DOL Launches Worker.gov to help workers find quick solutions to their workplace problems

The U.S. Department of Labor (DOL) has launched a new website, worker.gov to help workers find quick solutions to their workplace problems. At the same time,  DOL announced  it is inviting users to give feedback on the site to facilitate improvements.
The DOL created the online tool in response to feedback it received during President Obama’s White House Summit on Worker Voice that “workers need access to information about their rights that responds directly to their challenges.” According to the DOL, “[e]ven the best government websites can be difficult to navigate, especially for workers with little knowledge of laws and government agencies.” The DOL also acknowledges that workers may be looking for information without knowing which law is at issue: “Worker.gov recognizes the simple truth that people do not think about having an ‘FLSA’ or ‘FMLA’ or ‘Title VII’ problem. They just know that they have an unfairness-on-the-job problem.”The DOL states that new website will “remove the guesswork, and provide workers access to critical information about their rights . . . in a way that makes sense for them.” Rather than asking workers which statute they think their employers may have violated or which government agency can help, worker.gov will ask users to “answer a few simple questions about their lives and jobs” and then will “guide them to the information they need” without workers needing “to know the name of a single statute or government agency.”

The site currently features a drop-down menu allowing users to choose their job titles, such as, “day laborer,” “office worker,” “restaurant worker,” and a few others. Once a choice is made, users are taken to a page with several options:

  • Tell us what happened. We can help.
  • You have the right to be treated equally.
  • You have the right to engage with others to improve wages and working conditions.
  • You have the right to a safe and healthy work environment.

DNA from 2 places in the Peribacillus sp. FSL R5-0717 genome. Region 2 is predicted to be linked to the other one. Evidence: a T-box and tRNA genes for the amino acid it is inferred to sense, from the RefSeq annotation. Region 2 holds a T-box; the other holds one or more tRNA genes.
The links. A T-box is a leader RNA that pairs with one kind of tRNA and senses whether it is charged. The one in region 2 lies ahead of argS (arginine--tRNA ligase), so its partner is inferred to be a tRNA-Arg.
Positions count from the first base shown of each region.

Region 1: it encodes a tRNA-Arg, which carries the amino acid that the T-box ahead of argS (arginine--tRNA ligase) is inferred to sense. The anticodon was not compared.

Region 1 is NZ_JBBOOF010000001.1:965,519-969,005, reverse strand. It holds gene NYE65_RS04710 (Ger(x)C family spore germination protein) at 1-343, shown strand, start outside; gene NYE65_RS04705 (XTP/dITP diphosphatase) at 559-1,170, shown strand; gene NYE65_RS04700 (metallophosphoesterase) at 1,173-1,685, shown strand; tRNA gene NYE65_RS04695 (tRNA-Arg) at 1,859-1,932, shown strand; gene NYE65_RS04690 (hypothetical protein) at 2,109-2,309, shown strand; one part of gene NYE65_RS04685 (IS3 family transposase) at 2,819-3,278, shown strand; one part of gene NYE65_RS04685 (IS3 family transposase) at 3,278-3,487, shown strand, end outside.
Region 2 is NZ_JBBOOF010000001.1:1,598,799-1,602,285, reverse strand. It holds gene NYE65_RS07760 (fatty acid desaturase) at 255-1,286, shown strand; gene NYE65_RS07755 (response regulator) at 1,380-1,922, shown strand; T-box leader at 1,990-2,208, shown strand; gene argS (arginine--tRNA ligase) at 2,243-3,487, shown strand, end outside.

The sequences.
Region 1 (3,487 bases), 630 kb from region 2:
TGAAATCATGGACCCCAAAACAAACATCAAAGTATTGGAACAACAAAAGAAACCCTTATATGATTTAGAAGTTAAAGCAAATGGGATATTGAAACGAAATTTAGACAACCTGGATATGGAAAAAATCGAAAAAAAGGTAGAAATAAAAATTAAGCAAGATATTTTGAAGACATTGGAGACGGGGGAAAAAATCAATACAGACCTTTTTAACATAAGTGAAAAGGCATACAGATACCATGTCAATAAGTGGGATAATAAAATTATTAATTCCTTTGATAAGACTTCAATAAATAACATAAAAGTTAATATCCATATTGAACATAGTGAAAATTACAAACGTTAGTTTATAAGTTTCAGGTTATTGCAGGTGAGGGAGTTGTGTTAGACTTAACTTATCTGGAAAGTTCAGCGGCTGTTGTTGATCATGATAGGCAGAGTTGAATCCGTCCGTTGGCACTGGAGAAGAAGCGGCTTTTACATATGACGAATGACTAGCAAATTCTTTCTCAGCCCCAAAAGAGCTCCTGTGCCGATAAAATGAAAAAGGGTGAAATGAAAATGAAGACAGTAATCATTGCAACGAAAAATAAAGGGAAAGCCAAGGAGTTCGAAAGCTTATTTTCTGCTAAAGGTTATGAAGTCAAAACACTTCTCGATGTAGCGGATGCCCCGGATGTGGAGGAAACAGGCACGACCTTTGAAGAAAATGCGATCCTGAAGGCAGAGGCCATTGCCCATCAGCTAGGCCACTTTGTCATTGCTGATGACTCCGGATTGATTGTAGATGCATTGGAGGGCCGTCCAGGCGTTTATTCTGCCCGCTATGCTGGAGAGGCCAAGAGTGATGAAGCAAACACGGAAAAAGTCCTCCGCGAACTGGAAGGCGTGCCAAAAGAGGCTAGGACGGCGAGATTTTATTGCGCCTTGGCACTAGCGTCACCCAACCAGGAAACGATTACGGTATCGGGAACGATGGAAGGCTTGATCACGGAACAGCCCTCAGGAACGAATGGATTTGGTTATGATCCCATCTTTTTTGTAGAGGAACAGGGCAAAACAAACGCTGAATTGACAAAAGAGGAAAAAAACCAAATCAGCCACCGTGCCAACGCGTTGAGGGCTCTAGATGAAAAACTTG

• You have the right to be paid.

Each of these topics has information grouped below it about various scenarios the worker may be facing, such as:

  • I’m not being paid $7.25 or more for my work.
  • I am being prevented from engaging with others to improve my working conditions.
  • I was discriminated against based on my age.

When a user clicks on any of these scenarios, he or she is taken to a brief description of his or her rights, with links to take further action, such as filing a claim (e.g., for lost wages), filing a charge (e.g., for discrimination with the Equal Employment Opportunity Commission), or filing a complaint (e.g., for a workplace safety violation with the Occupational Safety and Health Administration).

The DOL is inviting users to try out the website and provide feedback. According to the DOL blog, “the most important innovation is that we’ll constantly be collecting feedback and improving the site.” The DOL expects to expand the site’s offerings in the coming months “to target more and more occupations” and “to narrow in on the precise information that workers need most.”

Hera S. Arsen, Ph.D.  (Torrance)

Hera S. Arsen, Ph.D.

Hera S. Arsen, J.D., Ph.D., is Managing Editor of the firm’s publications, overseeing the firm’s print and online legal publications and content. Hera, who joined Ogletree Deakins in 2003, is directly responsible for writing and editing the firm’s national legal content, including coverage of federal agencies and the Supreme Court of the United States. She also oversees the Ogletree Deakins blog, which covers the latest legal news from over 20 practice-areas and jurisdictions.

Source: Worker.gov

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2017-03-23T13:35:27+00:00